Yesterday we responded to a great question from Mary about the best and worst of full-timing. When you first saw yesterday’s title a couple of readers with us through April Fools Day might have thought we were going to pull your leg again. No, we’re on a really straight streak here.
Mary also asked, “How do you do this gig” (in so many words). We thought we would present an overview of ten somewhat distinct functions we deal with on the road. These things are common to all of us, but how we do it on the road may be a little different from when we owned a house.
Banking, mail forwarding, medical care, hair grooming, clothes replacement, grocery stuff are easy to manage. Also easy is cell phone and wifi/internet. What about residency and hauling books around? Okay, these are the ten things for today.
You have many choices on how to do approach all these aspects and to what degree. We bank electronically, have our mail forwarded by Escapees (Escapees.com), carry health insurance for physicians across the nation, are happy with Great Clips or SuperCuts, buy clothes at good thrift stores, and have courtesy cards for discounts at grocery stores from Alaska to Florida.
Our cell phone is Verizon, it works almost everywhere it should. But some of the western states have a lot of nothing in between the coverage areas. It just happens. Ham radio still has coverage in those zones, so we’re both licensed amateur radio operators and truck and trailer are equipped for listening and talking.
If we can’t get wifi from a bakery or coffee shop or grocery store then we’ll use our Verizon usb modem. At only 5gb/month we can’t stream movies or much music. We use it for email, internet look-ups, and maintaining our blog and website.
We have XM radio in the trailer and listen primarily to sixties and seventies rock and public radio. Some states have good National Public Radio broadcast coverage and we enjoy picking it up on FM broadcast. If we don’t like those choices we can resort to our iPod’s music collection through the trailer’s stereo.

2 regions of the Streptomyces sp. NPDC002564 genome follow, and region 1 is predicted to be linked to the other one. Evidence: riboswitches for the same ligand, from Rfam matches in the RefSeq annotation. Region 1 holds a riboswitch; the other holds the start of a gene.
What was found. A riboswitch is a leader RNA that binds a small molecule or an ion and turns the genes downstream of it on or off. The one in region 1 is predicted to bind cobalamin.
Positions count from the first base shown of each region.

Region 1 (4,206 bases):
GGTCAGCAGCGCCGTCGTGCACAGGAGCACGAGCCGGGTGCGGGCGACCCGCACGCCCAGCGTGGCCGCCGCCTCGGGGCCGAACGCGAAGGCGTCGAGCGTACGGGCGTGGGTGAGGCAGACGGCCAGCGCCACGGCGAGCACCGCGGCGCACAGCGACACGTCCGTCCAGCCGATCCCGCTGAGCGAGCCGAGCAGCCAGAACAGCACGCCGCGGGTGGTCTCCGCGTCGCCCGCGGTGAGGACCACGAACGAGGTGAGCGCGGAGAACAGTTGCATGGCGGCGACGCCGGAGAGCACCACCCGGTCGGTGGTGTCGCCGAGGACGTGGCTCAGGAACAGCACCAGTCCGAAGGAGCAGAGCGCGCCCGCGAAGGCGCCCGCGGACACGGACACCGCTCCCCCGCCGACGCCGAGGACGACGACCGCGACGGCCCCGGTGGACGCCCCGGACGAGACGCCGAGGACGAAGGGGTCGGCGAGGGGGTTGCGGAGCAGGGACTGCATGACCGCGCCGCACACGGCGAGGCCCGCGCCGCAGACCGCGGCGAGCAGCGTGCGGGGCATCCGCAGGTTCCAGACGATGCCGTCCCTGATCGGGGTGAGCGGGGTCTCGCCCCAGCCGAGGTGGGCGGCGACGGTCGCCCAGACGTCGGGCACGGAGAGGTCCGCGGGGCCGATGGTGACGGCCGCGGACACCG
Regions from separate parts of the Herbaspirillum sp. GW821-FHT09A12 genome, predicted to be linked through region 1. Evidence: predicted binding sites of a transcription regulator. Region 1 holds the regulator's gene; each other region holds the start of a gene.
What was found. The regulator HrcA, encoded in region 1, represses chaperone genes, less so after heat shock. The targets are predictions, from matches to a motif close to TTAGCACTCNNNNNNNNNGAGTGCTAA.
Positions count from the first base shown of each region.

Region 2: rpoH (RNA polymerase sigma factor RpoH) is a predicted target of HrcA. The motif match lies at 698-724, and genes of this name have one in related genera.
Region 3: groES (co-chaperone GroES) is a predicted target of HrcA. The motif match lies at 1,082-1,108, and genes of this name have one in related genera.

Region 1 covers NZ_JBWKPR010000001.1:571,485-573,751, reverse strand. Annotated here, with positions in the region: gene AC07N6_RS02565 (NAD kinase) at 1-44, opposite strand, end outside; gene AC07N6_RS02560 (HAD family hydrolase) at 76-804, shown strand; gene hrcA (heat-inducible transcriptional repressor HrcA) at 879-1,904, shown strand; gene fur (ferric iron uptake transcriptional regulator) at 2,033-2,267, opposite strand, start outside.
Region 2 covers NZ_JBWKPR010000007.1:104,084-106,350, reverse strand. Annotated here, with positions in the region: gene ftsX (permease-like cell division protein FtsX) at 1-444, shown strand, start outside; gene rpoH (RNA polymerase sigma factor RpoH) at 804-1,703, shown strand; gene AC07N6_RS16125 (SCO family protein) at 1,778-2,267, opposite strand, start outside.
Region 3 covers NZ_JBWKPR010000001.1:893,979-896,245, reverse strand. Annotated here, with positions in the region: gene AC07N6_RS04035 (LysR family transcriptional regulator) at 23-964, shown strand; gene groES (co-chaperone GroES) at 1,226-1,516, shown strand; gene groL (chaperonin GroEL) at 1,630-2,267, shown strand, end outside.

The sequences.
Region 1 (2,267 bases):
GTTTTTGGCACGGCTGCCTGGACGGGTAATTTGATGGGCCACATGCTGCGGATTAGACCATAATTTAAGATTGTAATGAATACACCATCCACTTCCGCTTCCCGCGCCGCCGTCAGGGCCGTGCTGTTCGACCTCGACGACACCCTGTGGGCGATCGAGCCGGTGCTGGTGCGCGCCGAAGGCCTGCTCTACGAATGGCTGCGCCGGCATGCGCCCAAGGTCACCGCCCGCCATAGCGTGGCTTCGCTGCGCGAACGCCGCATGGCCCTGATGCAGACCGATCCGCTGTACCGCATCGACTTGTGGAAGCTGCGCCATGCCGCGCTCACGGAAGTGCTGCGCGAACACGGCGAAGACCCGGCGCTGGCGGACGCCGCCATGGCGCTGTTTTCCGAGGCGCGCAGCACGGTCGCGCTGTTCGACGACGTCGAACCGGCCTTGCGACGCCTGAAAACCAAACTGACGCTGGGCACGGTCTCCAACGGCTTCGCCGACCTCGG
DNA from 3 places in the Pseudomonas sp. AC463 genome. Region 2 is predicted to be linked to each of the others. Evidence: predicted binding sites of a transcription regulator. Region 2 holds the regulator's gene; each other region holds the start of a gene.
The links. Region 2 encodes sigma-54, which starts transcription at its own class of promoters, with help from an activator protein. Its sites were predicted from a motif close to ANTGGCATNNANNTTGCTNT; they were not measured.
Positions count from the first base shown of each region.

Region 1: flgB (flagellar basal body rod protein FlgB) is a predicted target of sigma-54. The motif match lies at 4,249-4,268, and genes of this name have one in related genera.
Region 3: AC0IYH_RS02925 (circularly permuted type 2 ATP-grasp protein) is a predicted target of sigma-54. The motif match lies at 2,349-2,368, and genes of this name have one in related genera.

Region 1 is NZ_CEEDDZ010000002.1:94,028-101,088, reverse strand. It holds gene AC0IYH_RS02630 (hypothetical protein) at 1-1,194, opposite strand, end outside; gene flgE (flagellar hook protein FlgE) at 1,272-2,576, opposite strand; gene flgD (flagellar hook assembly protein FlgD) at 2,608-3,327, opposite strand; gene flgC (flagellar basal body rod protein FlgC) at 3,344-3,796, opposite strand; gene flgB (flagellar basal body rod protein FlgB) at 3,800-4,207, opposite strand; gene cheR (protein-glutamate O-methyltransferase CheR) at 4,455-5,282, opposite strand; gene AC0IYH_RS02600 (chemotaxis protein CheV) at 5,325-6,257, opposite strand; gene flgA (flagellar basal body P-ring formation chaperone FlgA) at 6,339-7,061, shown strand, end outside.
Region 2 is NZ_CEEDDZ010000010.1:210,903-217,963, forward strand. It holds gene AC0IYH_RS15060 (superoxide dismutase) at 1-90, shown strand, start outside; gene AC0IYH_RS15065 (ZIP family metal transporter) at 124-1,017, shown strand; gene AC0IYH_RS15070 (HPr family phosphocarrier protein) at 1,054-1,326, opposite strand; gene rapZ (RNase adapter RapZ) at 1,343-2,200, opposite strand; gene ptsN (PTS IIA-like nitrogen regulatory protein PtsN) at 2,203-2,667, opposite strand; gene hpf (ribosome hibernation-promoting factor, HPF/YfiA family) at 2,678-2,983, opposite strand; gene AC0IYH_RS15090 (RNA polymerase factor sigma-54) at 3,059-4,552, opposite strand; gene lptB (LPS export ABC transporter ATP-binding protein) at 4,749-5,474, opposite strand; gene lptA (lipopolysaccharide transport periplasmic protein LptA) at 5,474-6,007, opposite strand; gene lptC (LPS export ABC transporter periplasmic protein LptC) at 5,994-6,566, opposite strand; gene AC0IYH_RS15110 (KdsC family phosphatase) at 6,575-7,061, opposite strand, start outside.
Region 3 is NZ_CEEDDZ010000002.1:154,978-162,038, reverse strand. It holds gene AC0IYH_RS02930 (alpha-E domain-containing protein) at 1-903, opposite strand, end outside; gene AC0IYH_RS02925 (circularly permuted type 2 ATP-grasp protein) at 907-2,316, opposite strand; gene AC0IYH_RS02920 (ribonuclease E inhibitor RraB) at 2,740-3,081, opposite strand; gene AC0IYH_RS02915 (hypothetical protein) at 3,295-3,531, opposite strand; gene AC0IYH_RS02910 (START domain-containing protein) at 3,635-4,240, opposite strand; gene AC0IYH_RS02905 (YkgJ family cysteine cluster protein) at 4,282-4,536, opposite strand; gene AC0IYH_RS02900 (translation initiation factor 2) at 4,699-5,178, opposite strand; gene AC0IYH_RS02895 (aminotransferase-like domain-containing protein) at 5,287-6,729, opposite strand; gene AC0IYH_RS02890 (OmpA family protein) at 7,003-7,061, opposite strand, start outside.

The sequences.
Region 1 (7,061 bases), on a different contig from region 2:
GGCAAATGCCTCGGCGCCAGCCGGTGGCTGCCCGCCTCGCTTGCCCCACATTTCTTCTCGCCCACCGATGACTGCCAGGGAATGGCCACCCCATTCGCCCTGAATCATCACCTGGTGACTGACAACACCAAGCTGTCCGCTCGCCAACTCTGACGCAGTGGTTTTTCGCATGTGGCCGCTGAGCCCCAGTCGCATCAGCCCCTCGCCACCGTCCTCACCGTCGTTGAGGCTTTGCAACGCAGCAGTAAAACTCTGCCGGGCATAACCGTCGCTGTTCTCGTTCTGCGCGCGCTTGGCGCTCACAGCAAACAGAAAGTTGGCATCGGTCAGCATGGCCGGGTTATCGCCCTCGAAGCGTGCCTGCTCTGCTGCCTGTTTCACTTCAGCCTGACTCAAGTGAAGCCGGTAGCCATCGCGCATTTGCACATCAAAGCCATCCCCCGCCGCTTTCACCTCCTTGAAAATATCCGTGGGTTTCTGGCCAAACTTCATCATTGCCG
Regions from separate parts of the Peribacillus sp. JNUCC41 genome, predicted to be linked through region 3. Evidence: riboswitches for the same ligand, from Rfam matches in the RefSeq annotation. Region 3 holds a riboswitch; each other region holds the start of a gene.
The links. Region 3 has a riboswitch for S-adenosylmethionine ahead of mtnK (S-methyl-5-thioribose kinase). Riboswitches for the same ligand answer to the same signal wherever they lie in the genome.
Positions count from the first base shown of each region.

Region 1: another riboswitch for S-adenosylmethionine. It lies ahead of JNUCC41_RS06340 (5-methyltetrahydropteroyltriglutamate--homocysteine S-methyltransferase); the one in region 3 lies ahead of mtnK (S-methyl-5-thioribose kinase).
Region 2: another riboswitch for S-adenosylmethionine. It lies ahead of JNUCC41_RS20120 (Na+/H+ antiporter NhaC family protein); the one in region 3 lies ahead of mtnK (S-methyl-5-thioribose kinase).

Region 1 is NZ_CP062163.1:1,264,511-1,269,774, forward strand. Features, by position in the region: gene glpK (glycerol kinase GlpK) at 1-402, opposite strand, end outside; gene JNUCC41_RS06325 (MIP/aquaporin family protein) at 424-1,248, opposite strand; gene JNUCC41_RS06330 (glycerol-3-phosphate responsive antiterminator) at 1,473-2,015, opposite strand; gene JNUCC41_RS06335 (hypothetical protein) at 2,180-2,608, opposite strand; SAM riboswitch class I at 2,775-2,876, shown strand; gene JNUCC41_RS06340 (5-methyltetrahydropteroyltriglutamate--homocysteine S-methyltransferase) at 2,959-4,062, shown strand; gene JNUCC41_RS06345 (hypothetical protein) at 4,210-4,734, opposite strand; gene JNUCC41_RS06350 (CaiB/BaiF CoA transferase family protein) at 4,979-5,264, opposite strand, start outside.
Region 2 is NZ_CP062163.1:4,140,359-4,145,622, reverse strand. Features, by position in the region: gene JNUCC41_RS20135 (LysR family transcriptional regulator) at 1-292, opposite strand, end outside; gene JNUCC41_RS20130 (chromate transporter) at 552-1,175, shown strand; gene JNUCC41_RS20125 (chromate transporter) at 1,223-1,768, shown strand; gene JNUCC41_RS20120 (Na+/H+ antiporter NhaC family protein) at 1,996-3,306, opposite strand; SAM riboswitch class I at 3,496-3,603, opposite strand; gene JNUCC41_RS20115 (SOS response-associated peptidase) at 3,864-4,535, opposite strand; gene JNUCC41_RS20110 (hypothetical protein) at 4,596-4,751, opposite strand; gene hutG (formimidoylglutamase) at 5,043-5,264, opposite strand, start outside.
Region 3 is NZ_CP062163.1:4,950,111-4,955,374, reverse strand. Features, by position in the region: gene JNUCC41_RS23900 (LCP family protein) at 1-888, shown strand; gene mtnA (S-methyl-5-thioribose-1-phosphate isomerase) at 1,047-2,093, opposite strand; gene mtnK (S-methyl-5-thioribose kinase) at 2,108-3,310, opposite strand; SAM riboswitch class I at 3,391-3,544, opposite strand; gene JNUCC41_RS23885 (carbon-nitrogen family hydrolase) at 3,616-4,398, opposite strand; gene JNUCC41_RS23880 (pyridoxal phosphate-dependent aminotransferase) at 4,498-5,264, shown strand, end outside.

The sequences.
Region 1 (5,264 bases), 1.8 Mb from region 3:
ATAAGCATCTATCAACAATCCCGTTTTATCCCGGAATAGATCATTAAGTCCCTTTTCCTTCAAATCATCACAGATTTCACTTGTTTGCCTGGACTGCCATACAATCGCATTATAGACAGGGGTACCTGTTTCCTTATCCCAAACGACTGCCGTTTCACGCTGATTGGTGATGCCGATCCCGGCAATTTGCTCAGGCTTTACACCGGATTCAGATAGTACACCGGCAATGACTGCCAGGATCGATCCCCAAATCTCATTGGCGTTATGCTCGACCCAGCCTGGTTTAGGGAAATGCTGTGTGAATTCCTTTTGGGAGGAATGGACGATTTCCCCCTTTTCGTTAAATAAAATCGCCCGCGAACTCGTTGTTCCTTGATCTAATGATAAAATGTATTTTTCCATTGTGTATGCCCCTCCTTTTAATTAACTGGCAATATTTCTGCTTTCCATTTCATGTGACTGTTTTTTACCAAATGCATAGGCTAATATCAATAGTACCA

Our library is almost exclusively paperback or e-books. We keep four or five paperbacks we can swap out at a campground for some we haven’t read or at least don’t remember. We don’t store much paperwork, generally we scan and save documents then destroy the hard copies. A couple of vital records stay locked in our safe.
Twice we’ve sought urgent medical care, once in Great Falls and once in Dayton. The care was prompt, adequate and effective. We paid out of pocket (with HSA pre-tax bucks) because our deductible is very high. We have high deductible to keep our rates lower.
For now we continue to get our dental work in NC with our same wonderful dentistry. We’re visiting once a year anyway and we schedule this for our time there. Sometime it may not work out but so far we’ve liked this plan. Again, we pay out of pocket for this care.
We did not change our residency from NC. An exhaustive study will show what is best for you. We considered property tax, income tax, sales tax, vehicle registrations, impacts upon health and liability rates, and we found no compelling reason to change our residency. Most of our family lives in NC so we’ll visit every year and can usually take care of business while there.
We can vote absentee if we’re too far from the polls. Our income is below the cut-off. We have only a truck and a trailer, both seven years old, as property. Sales tax is of no consequence since we don’t stay anywhere long enough to spend, and don’t foresee buying another RV. NC has worked well with us on inspections and annual registration and our insurance rates are fine, for now.
Life on the road is good for us. We fly home to see our children, siblings, and parents at least once a year. We have fun, play tennis in as many cities and communities as we can. We enjoy taking it as it comes, seeing the select cuts of North America.
What are we missing? We miss our Dilworth United Methodist Church, we miss having space to entertain indoors, and we sort of miss our beautiful home. But we don’t miss these things: shrubs to trim, tree limbs falling or gutters overflowing, driveway cracking, or drains backing up. What keeps us going without all these joys of home ownership? Life on the road is good! We’re loving it and when we don’t, we’ll quit.
This has been a pretty quick overview. Most of these, we think, are covered in our web site’s FAQ pages (hmm, maybe we should look into this?) What did we leave out? What else would be helpful? Let us know, we’ll go some more.
Jim and Debbie
dreamstreamr odyssey, chasing 75 degrees
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